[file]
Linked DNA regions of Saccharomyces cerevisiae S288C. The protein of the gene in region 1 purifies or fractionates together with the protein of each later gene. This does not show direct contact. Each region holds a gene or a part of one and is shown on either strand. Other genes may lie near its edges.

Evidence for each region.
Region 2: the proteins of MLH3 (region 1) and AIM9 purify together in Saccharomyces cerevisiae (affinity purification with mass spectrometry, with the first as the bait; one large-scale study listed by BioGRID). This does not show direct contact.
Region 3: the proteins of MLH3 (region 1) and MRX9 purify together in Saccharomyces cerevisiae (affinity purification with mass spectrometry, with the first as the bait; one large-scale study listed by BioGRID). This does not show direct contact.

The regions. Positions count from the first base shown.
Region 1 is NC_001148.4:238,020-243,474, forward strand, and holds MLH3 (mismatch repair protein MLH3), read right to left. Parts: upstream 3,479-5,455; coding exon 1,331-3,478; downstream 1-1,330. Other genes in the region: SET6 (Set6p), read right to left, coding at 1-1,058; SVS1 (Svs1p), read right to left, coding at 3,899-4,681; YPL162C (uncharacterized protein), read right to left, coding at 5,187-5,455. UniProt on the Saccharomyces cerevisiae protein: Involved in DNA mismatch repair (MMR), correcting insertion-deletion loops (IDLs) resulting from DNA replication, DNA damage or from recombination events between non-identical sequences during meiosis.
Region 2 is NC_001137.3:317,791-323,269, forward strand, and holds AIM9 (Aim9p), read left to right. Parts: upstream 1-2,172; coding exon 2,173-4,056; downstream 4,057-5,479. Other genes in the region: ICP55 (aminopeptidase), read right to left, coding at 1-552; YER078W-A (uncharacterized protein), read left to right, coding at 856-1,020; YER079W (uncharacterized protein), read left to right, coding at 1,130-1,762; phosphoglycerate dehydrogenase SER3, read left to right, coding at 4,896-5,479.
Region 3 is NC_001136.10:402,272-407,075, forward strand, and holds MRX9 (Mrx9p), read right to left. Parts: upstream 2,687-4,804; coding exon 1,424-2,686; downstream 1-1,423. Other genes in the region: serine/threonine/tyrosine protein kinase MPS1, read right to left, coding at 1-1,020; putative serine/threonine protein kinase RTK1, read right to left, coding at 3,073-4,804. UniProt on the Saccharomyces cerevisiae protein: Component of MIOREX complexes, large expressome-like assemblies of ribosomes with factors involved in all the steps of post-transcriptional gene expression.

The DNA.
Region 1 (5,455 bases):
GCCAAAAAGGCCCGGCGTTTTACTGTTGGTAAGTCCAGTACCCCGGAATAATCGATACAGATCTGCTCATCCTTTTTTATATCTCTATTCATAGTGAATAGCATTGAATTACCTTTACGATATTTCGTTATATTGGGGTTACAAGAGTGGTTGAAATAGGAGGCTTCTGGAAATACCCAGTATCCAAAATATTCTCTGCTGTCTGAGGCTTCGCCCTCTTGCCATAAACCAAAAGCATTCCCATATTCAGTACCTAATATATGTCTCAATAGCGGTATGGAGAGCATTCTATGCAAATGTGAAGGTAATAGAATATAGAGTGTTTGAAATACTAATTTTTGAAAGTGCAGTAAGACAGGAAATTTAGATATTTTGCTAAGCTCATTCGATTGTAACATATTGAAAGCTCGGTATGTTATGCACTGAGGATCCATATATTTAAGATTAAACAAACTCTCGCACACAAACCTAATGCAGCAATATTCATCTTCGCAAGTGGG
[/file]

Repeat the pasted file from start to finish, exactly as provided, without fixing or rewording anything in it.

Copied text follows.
Linked DNA regions of Saccharomyces cerevisiae S288C. The protein of the gene in region 1 purifies or fractionates together with the protein of each later gene. This does not show direct contact. Each region holds a gene or a part of one and is shown on either strand. Other genes may lie near its edges.

Evidence for each region.
Region 2: the proteins of MLH3 (region 1) and AIM9 purify together in Saccharomyces cerevisiae (affinity purification with mass spectrometry, with the first as the bait; one large-scale study listed by BioGRID). This does not show direct contact.
Region 3: the proteins of MLH3 (region 1) and MRX9 purify together in Saccharomyces cerevisiae (affinity purification with mass spectrometry, with the first as the bait; one large-scale study listed by BioGRID). This does not show direct contact.

The regions. Positions count from the first base shown.
Region 1 is NC_001148.4:238,020-243,474, forward strand, and holds MLH3 (mismatch repair protein MLH3), read right to left. Parts: upstream 3,479-5,455; coding exon 1,331-3,478; downstream 1-1,330. Other genes in the region: SET6 (Set6p), read right to left, coding at 1-1,058; SVS1 (Svs1p), read right to left, coding at 3,899-4,681; YPL162C (uncharacterized protein), read right to left, coding at 5,187-5,455. UniProt on the Saccharomyces cerevisiae protein: Involved in DNA mismatch repair (MMR), correcting insertion-deletion loops (IDLs) resulting from DNA replication, DNA damage or from recombination events between non-identical sequences during meiosis.
Region 2 is NC_001137.3:317,791-323,269, forward strand, and holds AIM9 (Aim9p), read left to right. Parts: upstream 1-2,172; coding exon 2,173-4,056; downstream 4,057-5,479. Other genes in the region: ICP55 (aminopeptidase), read right to left, coding at 1-552; YER078W-A (uncharacterized protein), read left to right, coding at 856-1,020; YER079W (uncharacterized protein), read left to right, coding at 1,130-1,762; phosphoglycerate dehydrogenase SER3, read left to right, coding at 4,896-5,479.
Region 3 is NC_001136.10:402,272-407,075, forward strand, and holds MRX9 (Mrx9p), read right to left. Parts: upstream 2,687-4,804; coding exon 1,424-2,686; downstream 1-1,423. Other genes in the region: serine/threonine/tyrosine protein kinase MPS1, read right to left, coding at 1-1,020; putative serine/threonine protein kinase RTK1, read right to left, coding at 3,073-4,804. UniProt on the Saccharomyces cerevisiae protein: Component of MIOREX complexes, large expressome-like assemblies of ribosomes with factors involved in all the steps of post-transcriptional gene expression.

The DNA.
Region 1 (5,455 bases):
GCCAAAAAGGCCCGGCGTTTTACTGTTGGTAAGTCCAGTACCCCGGAATAATCGATACAGATCTGCTCATCCTTTTTTATATCTCTATTCATAGTGAATAGCATTGAATTACCTTTACGATATTTCGTTATATTGGGGTTACAAGAGTGGTTGAAATAGGAGGCTTCTGGAAATACCCAGTATCCAAAATATTCTCTGCTGTCTGAGGCTTCGCCCTCTTGCCATAAACCAAAAGCATTCCCATATTCAGTACCTAATATATGTCTCAATAGCGGTATGGAGAGCATTCTATGCAAATGTGAAGGTAATAGAATATAGAGTGTTTGAAATACTAATTTTTGAAAGTGCAGTAAGACAGGAAATTTAGATATTTTGCTAAGCTCATTCGATTGTAACATATTGAAAGCTCGGTATGTTATGCACTGAGGATCCATATATTTAAGATTAAACAAACTCTCGCACACAAACCTAATGCAGCAATATTCATCTTCGCAAGTGGG